It has therefore become necessary to inform members of the public that no recruitment/enlistment exercise is taking place now at the Force Headquarters or at any of our institutions, Commands and Formations.
However, the Force will duly inform the general public whenever it intends to recruit/enlist personnel through appropriate channels, including public advertisements in the media.
The Public is therefore advised not to fall victim, by making monetary payments or any other consideration to fraudsters masquerading as agents of the Police. The public is further advised to feel free to contact the Police Public Relations Officer (PRO) in their State of residence or the Divisional Police Officer (DPO) nearest to them when ever in doubt on all issues relating to recruitment and other policing matters
Your Excellency, I’m compelled to write you again today since I don’t have any other form of access to deliver this to you. I’m also not sure you read the other open letters I have written to you, especially ‘My Kobo Advise to Mr President’. If you did I hope that you digested the content and pondered on them as I expected you would. My doubts are due to your continued actions.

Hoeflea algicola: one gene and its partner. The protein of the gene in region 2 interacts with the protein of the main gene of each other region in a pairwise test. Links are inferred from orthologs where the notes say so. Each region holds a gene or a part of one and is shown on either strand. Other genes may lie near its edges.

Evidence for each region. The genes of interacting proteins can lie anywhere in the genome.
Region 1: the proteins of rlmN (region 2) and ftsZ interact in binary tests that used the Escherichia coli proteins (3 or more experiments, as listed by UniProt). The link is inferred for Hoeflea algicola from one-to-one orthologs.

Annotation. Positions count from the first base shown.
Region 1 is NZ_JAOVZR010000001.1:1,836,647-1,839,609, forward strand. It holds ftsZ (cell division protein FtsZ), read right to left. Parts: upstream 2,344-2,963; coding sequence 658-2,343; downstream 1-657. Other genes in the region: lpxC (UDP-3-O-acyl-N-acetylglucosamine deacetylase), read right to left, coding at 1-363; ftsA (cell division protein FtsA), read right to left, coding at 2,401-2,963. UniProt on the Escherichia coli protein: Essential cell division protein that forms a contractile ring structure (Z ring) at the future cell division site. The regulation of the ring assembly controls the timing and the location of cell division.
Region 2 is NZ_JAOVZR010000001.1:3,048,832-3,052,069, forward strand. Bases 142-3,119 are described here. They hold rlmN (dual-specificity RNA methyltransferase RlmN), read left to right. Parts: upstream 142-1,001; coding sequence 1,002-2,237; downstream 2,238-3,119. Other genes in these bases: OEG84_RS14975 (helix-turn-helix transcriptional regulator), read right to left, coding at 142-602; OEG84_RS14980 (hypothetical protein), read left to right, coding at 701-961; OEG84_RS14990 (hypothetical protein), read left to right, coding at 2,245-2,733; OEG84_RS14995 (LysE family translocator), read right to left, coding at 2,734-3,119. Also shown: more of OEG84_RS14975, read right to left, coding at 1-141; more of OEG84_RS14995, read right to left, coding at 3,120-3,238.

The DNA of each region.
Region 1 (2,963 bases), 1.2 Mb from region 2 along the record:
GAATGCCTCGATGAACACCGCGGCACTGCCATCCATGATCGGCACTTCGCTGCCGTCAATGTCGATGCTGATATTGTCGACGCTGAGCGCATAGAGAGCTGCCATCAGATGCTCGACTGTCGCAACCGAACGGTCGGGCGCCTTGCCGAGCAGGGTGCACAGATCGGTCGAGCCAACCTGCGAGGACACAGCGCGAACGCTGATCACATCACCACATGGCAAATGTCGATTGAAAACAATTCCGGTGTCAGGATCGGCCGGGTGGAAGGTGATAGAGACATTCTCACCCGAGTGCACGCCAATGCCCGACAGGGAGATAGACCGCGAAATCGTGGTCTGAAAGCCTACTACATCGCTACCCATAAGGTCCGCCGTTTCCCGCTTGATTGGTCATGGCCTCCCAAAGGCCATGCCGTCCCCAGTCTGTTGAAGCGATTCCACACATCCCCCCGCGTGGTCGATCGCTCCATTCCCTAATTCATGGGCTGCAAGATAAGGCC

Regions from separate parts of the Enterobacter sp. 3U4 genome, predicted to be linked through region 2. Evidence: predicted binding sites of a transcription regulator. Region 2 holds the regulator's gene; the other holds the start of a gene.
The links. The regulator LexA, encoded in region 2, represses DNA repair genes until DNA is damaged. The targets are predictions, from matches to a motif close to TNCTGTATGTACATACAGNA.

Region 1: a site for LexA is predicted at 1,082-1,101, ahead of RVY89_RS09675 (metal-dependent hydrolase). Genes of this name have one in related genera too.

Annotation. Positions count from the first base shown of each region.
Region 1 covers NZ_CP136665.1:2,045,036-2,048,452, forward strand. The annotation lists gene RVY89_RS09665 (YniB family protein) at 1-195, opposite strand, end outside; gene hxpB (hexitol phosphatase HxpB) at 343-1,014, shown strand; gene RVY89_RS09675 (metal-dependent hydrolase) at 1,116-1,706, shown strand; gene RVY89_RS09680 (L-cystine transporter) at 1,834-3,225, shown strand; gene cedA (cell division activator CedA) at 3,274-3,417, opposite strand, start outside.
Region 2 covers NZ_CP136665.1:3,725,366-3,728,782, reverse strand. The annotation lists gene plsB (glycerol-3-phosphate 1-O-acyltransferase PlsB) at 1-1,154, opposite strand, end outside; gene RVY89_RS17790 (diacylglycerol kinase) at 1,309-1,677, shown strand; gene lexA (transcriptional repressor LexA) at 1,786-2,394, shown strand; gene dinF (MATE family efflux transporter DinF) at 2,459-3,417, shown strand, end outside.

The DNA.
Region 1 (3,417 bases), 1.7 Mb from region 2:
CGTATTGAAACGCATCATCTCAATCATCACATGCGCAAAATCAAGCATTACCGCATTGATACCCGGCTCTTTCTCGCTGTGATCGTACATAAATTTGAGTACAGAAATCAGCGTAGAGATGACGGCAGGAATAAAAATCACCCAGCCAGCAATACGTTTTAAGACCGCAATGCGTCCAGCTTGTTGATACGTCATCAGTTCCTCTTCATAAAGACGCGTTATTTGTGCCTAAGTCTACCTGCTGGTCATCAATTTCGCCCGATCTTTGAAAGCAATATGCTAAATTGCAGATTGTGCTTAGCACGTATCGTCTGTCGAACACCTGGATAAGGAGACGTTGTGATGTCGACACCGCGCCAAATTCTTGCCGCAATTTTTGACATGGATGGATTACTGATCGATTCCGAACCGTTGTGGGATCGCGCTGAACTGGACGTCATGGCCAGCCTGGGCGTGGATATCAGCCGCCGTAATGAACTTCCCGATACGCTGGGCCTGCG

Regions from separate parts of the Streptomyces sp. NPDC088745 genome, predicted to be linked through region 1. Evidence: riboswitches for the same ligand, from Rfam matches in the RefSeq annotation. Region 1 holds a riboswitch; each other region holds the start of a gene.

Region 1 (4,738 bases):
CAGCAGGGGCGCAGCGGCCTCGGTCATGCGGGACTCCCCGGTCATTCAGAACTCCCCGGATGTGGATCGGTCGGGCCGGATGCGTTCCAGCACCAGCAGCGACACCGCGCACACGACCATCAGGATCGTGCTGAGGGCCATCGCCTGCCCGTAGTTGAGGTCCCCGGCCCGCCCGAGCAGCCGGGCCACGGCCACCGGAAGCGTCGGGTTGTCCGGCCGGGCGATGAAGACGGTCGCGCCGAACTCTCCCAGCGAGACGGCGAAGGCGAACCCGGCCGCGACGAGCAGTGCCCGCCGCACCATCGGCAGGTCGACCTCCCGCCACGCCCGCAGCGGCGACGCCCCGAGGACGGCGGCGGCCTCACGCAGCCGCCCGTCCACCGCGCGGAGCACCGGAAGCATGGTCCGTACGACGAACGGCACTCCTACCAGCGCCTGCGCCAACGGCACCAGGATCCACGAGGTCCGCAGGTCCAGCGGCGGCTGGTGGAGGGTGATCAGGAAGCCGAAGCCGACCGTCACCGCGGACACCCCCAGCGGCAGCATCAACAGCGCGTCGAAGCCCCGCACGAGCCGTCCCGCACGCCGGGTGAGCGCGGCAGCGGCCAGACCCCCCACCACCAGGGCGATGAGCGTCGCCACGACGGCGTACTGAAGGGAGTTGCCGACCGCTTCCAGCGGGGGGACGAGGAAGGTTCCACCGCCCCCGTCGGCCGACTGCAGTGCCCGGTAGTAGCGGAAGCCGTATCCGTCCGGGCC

You must be wondering why I have chosen the present title. The reason is not far-fetched. Since my Kobo advice seems not to have resonated with you and your aides, and our budgets are now quoted in trillions, this title is ostensibly symbolic and truly emblematic of our latest craze and propensity for mentioning figures that most calculators won’t be able to evaluate.
The decision to write this latest epistle was reached after watching the bizarre movie that was acted by your fellow party men and produced by very senior directors of your seemingly formidable political organisation. Let me confess that no scriptwriter would have visualised such melodrama on any regular day. If anyone had ever suggested that such a humiliating scenario would occur we would have dismissed it as a product of a cruel imagination or lunacy. But we saw this one before our very eyes and became stupefied to say the least.